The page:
In the first two parts of this series, taken from "A Round of Golf with Tommy Armour" (published this week by Simon and Schuster, $3.50), Tommy persuaded Bill, a mediocre golfer, that the real reason he was so bad was because he wouldn't think on a golf course. Armour suggested that they make up a foursome with two other players, Ed and Jim, in the course of which Bill would play his shots but Armour would think for him. Bill agreed, and at the point where this installment begins he has played four holes, trying to take Tommy's advice on two of them, and being on his own on the other two. Now the foursome is playing the long, 540-yard, par-5 fifth hole. Bill had a nice 210-yard drive, but lunged on his second and moved the ball only a little more than 100 yards diagonally across the fairway. He played his third safely, without straining for distance, and the ball came to rest about 40 yards short of the green.
The preceding shot had been one of those easy, satisfying ones that erase bitter recollections. By now Bill was believing that he'd played all the holes all by himself and that only the demands of his business kept him from going out after big championships.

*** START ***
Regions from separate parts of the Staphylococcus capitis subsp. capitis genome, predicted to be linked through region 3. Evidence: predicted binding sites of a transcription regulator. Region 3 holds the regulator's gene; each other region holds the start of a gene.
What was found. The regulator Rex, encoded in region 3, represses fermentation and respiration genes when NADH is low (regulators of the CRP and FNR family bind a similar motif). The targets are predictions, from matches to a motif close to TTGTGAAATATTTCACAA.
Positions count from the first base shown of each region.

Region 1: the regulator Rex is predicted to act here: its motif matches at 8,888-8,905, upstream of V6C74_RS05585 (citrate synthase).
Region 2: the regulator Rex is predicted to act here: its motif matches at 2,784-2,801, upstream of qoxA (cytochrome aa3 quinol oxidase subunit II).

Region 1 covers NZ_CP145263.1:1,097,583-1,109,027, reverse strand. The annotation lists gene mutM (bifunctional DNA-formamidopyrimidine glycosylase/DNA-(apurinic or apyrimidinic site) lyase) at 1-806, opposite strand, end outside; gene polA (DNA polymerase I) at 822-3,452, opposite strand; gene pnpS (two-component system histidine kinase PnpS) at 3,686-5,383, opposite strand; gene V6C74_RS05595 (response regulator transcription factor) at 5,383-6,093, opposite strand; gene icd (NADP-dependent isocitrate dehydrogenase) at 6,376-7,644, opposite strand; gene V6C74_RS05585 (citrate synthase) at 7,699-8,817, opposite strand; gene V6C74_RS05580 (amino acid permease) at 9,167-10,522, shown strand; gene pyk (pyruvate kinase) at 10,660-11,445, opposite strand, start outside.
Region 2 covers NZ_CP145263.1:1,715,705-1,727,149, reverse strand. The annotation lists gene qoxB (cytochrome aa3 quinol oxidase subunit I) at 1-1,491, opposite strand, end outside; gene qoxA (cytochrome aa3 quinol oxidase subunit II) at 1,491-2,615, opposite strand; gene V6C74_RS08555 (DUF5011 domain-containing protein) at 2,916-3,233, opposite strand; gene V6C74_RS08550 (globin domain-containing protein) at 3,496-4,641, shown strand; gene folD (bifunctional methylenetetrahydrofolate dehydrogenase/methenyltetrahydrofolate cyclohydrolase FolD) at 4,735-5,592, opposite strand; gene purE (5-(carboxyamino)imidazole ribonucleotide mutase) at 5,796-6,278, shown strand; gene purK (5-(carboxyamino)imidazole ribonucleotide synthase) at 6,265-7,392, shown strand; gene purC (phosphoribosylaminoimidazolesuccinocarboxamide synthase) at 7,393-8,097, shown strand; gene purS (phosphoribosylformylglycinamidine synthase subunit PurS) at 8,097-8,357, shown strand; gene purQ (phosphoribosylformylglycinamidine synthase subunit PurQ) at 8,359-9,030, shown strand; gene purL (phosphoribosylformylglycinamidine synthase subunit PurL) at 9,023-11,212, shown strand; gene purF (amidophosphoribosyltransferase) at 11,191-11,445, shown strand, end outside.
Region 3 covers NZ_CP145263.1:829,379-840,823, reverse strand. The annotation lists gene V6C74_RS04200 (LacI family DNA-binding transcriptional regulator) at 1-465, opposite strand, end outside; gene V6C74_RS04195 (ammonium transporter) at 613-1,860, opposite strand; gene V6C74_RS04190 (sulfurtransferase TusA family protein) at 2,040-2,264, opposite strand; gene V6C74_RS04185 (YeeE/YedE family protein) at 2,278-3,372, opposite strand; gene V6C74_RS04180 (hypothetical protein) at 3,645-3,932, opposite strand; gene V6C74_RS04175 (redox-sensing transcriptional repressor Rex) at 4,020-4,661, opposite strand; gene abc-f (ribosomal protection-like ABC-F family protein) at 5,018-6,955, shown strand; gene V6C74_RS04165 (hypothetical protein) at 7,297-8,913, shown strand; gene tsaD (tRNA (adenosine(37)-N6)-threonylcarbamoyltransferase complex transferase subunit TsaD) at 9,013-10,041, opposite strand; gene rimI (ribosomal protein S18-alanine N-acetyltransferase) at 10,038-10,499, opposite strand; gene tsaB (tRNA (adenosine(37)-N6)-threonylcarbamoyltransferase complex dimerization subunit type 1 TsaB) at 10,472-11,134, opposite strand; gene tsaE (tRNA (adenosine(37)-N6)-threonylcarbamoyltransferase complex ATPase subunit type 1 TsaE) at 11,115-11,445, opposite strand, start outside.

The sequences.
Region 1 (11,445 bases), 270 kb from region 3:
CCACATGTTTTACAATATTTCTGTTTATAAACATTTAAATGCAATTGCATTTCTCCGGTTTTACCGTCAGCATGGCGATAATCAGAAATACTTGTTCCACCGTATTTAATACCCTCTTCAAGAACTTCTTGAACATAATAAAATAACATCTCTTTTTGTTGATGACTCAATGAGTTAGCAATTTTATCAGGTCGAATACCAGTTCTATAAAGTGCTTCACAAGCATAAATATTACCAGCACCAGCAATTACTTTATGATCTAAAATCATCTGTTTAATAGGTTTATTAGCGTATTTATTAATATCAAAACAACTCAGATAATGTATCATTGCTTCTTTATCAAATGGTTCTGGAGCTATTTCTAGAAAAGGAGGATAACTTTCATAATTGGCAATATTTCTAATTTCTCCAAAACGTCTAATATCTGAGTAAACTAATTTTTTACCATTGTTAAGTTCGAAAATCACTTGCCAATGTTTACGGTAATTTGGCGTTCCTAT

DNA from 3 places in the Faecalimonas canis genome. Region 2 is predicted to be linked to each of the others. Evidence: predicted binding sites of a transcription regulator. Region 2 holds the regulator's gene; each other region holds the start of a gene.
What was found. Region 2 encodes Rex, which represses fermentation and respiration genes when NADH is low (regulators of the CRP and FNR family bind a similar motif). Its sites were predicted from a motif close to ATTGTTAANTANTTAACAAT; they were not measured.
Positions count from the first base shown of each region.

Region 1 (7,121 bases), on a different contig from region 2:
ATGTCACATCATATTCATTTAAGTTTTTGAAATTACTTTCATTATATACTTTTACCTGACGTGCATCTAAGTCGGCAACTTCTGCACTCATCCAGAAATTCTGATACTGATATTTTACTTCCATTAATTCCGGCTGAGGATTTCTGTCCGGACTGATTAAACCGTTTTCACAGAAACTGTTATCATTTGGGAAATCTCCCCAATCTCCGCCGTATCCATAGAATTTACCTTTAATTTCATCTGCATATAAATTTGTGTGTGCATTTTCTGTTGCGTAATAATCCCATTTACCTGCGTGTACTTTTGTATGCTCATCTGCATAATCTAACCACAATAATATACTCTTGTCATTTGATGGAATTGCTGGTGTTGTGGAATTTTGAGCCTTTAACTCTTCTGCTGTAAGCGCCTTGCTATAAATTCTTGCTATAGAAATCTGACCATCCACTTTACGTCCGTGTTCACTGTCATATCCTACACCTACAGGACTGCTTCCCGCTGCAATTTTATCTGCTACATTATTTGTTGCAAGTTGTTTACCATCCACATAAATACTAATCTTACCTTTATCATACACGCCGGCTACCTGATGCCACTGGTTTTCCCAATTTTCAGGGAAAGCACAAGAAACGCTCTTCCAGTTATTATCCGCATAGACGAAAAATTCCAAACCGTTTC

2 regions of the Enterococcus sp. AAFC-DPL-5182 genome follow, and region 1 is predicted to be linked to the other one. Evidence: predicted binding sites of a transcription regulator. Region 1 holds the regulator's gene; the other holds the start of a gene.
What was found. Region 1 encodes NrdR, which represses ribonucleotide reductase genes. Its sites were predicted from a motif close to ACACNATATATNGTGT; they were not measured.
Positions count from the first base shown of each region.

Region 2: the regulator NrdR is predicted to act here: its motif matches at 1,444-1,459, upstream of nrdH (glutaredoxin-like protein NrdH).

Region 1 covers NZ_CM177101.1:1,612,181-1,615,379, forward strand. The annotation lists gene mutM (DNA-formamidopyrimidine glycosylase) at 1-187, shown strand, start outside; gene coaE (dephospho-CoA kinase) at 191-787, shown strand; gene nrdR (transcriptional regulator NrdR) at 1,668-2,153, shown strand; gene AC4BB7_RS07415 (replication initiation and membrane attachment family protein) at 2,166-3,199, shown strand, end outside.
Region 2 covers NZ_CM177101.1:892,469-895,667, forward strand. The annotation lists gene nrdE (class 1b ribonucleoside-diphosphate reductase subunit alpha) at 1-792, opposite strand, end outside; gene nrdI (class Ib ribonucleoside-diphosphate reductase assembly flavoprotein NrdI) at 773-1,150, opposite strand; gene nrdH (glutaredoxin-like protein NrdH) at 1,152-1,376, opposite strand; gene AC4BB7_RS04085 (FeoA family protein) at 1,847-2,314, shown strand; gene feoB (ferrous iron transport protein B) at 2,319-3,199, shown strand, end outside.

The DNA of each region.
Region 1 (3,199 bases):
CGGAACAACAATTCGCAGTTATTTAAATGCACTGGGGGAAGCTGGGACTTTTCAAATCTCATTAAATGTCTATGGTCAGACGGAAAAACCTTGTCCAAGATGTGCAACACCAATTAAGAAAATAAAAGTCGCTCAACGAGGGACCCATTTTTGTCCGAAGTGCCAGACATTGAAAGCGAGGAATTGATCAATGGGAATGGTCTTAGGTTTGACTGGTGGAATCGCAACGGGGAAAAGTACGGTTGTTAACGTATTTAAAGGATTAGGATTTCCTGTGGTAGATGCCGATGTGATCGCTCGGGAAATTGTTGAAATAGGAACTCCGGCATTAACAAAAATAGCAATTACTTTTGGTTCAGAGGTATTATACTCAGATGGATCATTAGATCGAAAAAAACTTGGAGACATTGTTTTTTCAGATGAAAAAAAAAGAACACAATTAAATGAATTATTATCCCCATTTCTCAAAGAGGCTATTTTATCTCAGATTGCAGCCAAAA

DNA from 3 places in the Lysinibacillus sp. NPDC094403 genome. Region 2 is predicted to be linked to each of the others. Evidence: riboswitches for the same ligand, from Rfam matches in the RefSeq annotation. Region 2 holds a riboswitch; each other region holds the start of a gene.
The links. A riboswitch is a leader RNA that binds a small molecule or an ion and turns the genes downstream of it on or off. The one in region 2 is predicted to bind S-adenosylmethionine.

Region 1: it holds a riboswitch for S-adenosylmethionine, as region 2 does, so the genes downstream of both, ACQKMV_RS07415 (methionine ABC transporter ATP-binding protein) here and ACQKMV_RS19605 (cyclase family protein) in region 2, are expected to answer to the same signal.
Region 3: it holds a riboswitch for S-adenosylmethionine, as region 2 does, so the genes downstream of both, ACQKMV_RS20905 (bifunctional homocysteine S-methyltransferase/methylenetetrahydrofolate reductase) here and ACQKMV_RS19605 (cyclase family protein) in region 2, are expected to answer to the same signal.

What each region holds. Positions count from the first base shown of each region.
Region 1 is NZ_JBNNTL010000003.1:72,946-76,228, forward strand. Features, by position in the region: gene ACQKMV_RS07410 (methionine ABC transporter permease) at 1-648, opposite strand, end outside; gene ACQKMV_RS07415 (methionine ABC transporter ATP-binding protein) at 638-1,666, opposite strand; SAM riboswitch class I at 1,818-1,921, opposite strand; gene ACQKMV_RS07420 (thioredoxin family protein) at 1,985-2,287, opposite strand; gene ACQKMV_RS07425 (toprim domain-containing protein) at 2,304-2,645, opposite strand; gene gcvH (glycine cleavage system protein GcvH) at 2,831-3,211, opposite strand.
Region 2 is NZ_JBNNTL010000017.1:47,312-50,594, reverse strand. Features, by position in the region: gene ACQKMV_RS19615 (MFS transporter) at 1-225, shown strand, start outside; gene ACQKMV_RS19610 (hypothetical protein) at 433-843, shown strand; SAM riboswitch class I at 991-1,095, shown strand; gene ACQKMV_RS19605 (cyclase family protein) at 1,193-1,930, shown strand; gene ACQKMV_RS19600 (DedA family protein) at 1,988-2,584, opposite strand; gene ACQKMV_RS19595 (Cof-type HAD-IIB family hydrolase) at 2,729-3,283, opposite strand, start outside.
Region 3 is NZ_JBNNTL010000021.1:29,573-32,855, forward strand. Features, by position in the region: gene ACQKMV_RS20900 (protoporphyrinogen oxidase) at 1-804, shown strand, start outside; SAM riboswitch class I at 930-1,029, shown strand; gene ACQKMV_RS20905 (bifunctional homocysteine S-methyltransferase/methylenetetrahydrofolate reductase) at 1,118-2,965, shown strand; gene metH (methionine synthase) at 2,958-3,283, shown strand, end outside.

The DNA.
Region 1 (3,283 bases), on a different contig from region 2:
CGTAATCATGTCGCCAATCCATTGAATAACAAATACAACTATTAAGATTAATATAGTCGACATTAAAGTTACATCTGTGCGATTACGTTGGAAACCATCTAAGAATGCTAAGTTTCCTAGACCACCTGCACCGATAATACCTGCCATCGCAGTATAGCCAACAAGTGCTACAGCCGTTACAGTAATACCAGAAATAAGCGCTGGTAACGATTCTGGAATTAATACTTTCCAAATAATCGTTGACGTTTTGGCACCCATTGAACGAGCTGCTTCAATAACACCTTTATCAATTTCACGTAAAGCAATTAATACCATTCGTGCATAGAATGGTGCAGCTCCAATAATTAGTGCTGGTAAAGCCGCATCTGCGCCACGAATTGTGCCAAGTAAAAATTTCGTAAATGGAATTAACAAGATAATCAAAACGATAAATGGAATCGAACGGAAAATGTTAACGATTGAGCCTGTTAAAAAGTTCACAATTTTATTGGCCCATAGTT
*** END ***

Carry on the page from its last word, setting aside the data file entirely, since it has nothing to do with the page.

He grabbed a nine-iron. It was the proper club. The green to which he was playing had a few mild undulations but generally was rather flat. What he needed to do was to pitch at the hole rather than play a chip shot that might bump into a small knob and slide far off the line.
Bill bent over the ball with his feet wide apart. His posture was fine for sweeping a ball with a short-handled broom but not for hitting a ball with a golf club. He was getting excited and in a hurry to get the ball into the hole. He was hoping, not thinking.
His grip was O.K. That was about all that was right. His heels were nearly three feet apart. He was standing somewhat pigeon-toed and his weight was on his toes. The ball was in line with his left toe and he was leaning to the right.
Should I let him try to play the shot from that atrocious address or direct him to the proper procedure?
I couldn't stand looking at him on the brink of disaster.
"Don't do that to me!" I implored.
Bill straightened up and looked at me, puzzled. "What do you mean?"
"I mean that you ought to think about what you are supposed to do."